Describing how "standard" readings of the Bible are not always acceptable to people or groups on the "margins," this book afters valuable new insights into biblical texts today.
Author Miguel De La Torre, a well-respected ethicist and professor known for his innovative readings of Christian doctrine, rejects both the liberal and conservative prejudices about sex. He instead develops an ethic that is liberative yet grounded soundly in the Bible; a sexuality that celebrates God’s gift of great sex by fostering intimacy, vulnerability and openness between loving partners.
In A Lily Among the Thorns, De La Torre examines the Bible, current events, history and our culture-at-large to show how and why racism, sexism, and classism have distorted Christianity’s central teachings about sexuality. The author shows how the church’s traditionally negative attitudes toward sex in general—and toward women, people of color, and gays in particular—have made it difficult, if not impossible, to create a biblically based and just sexual ethic. But when the Bible is read from the viewpoint of those who have been marginalized in our society, preconceived notions about Christianity and sex get turned on their heads. Taking on hot-button topics such as pornography, homosexuality, prostitution, and celibacy, the author examines how “reading from the margins” provides a liberating approach to dealing with issues of sexuality.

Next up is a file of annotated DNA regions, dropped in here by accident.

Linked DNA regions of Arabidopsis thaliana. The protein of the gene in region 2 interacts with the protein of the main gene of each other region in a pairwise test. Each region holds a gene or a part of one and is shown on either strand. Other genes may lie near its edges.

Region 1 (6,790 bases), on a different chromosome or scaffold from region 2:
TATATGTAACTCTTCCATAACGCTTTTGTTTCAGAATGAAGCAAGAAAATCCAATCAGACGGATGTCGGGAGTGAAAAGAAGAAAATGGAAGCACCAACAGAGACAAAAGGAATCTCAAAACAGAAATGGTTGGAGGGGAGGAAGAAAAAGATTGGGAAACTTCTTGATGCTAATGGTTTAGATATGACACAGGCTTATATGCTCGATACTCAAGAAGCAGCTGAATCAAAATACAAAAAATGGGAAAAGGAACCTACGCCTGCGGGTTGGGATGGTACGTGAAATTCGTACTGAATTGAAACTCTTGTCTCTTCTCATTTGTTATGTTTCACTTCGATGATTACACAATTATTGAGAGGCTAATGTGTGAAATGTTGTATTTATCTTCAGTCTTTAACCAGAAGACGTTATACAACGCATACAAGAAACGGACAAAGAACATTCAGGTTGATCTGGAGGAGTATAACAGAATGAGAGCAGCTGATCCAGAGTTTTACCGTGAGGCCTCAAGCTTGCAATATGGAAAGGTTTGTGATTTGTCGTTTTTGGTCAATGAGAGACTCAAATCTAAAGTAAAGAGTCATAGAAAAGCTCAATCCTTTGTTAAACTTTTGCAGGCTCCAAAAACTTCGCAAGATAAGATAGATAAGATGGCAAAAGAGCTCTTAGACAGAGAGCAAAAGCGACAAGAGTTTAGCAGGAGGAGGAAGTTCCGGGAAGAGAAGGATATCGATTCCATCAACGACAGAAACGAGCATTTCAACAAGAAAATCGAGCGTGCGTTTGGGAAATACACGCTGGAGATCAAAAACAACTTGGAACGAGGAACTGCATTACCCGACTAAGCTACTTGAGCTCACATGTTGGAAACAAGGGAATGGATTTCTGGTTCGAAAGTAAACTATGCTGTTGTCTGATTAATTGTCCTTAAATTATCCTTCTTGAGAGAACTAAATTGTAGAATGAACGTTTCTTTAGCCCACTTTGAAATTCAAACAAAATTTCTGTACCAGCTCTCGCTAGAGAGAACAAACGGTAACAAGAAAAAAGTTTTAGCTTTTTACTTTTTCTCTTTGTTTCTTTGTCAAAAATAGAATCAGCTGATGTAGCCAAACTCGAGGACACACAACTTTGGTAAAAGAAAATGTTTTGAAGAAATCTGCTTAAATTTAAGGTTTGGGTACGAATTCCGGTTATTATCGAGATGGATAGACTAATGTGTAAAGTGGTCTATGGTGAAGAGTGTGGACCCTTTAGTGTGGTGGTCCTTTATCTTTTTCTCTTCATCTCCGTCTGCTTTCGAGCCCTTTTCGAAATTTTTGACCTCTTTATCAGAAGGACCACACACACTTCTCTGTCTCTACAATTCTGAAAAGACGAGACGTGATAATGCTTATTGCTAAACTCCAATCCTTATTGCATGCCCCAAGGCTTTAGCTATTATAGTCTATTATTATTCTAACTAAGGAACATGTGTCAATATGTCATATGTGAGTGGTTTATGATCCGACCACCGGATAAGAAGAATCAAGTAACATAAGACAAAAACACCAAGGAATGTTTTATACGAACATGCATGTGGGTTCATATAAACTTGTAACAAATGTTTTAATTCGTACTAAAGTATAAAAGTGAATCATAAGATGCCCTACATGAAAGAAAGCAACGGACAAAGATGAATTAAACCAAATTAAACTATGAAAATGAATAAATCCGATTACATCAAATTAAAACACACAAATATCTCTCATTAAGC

De la Torre's goal is to initiate a civil conversation that can replace the politics of fear that now dominates discussions of immigration.
While Jesus is an admirable figure for Christians, The Politics of Jesús highlights the way the Jesus of dominant culture is oppressive and describes a Jesús from the barrio who chose poverty and disrupted the status quo. Saying “no” to oppression and its symbols, even when one of those symbols is Jesus, is the first step to saying “yes” to the self, to liberation, and symbols of that liberation. For Jesus to connect with the Hispanic quest for liberation, Jesús must be unapologetically Hispanic and compel people to action. The Politics of Jesús provocatively moves the study of Jesús into the global present.
Miami Cubans use a religious expression, la lucha, or "the struggle," to justify the power and privilege they have achieved. Within the context of la lucha, De La Torre explores the religious dichotomy created between the "children of light" (Exilic Cubans) and the "children of darkness" (Resident Cubans). Examining the recent saga of the Elián González custody battle, he shows how the cultural construction of la lucha has become a distinctly Miami-style spirituality that makes el exilio (exile) the basis for religious reflection, understanding, and practice—and that conflates political mobilization with spiritual meaning in an ongoing confrontation with evil.